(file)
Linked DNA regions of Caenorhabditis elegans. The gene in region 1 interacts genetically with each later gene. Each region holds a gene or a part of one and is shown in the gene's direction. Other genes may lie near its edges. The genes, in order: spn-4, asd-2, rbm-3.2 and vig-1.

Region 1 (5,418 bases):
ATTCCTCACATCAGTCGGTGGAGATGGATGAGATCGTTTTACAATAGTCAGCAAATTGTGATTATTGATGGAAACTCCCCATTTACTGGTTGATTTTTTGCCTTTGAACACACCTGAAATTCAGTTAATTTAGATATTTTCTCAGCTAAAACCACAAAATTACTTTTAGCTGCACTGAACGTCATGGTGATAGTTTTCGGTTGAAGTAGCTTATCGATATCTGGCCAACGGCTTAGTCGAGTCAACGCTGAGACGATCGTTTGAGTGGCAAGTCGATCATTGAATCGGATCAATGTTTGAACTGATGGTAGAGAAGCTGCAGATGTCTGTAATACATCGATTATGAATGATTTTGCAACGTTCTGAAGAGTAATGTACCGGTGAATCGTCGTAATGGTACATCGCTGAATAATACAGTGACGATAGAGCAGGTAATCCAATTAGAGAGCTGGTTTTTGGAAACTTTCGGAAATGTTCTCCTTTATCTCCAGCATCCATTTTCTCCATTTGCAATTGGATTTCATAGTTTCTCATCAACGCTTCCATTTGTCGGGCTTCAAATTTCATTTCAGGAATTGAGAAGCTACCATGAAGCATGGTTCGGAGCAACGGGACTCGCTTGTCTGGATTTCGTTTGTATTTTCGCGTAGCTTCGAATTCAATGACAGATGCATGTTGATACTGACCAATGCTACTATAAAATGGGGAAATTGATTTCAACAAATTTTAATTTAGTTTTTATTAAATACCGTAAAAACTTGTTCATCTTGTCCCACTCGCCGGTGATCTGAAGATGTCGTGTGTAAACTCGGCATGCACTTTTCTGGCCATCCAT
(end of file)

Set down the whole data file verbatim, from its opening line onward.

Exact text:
Linked DNA regions of Caenorhabditis elegans. The gene in region 1 interacts genetically with each later gene. Each region holds a gene or a part of one and is shown in the gene's direction. Other genes may lie near its edges. The genes, in order: spn-4, asd-2, rbm-3.2 and vig-1.

Region 1 (5,418 bases):
ATTCCTCACATCAGTCGGTGGAGATGGATGAGATCGTTTTACAATAGTCAGCAAATTGTGATTATTGATGGAAACTCCCCATTTACTGGTTGATTTTTTGCCTTTGAACACACCTGAAATTCAGTTAATTTAGATATTTTCTCAGCTAAAACCACAAAATTACTTTTAGCTGCACTGAACGTCATGGTGATAGTTTTCGGTTGAAGTAGCTTATCGATATCTGGCCAACGGCTTAGTCGAGTCAACGCTGAGACGATCGTTTGAGTGGCAAGTCGATCATTGAATCGGATCAATGTTTGAACTGATGGTAGAGAAGCTGCAGATGTCTGTAATACATCGATTATGAATGATTTTGCAACGTTCTGAAGAGTAATGTACCGGTGAATCGTCGTAATGGTACATCGCTGAATAATACAGTGACGATAGAGCAGGTAATCCAATTAGAGAGCTGGTTTTTGGAAACTTTCGGAAATGTTCTCCTTTATCTCCAGCATCCATTTTCTCCATTTGCAATTGGATTTCATAGTTTCTCATCAACGCTTCCATTTGTCGGGCTTCAAATTTCATTTCAGGAATTGAGAAGCTACCATGAAGCATGGTTCGGAGCAACGGGACTCGCTTGTCTGGATTTCGTTTGTATTTTCGCGTAGCTTCGAATTCAATGACAGATGCATGTTGATACTGACCAATGCTACTATAAAATGGGGAAATTGATTTCAACAAATTTTAATTTAGTTTTTATTAAATACCGTAAAAACTTGTTCATCTTGTCCCACTCGCCGGTGATCTGAAGATGTCGTGTGTAAACTCGGCATGCACTTTTCTGGCCATCCAT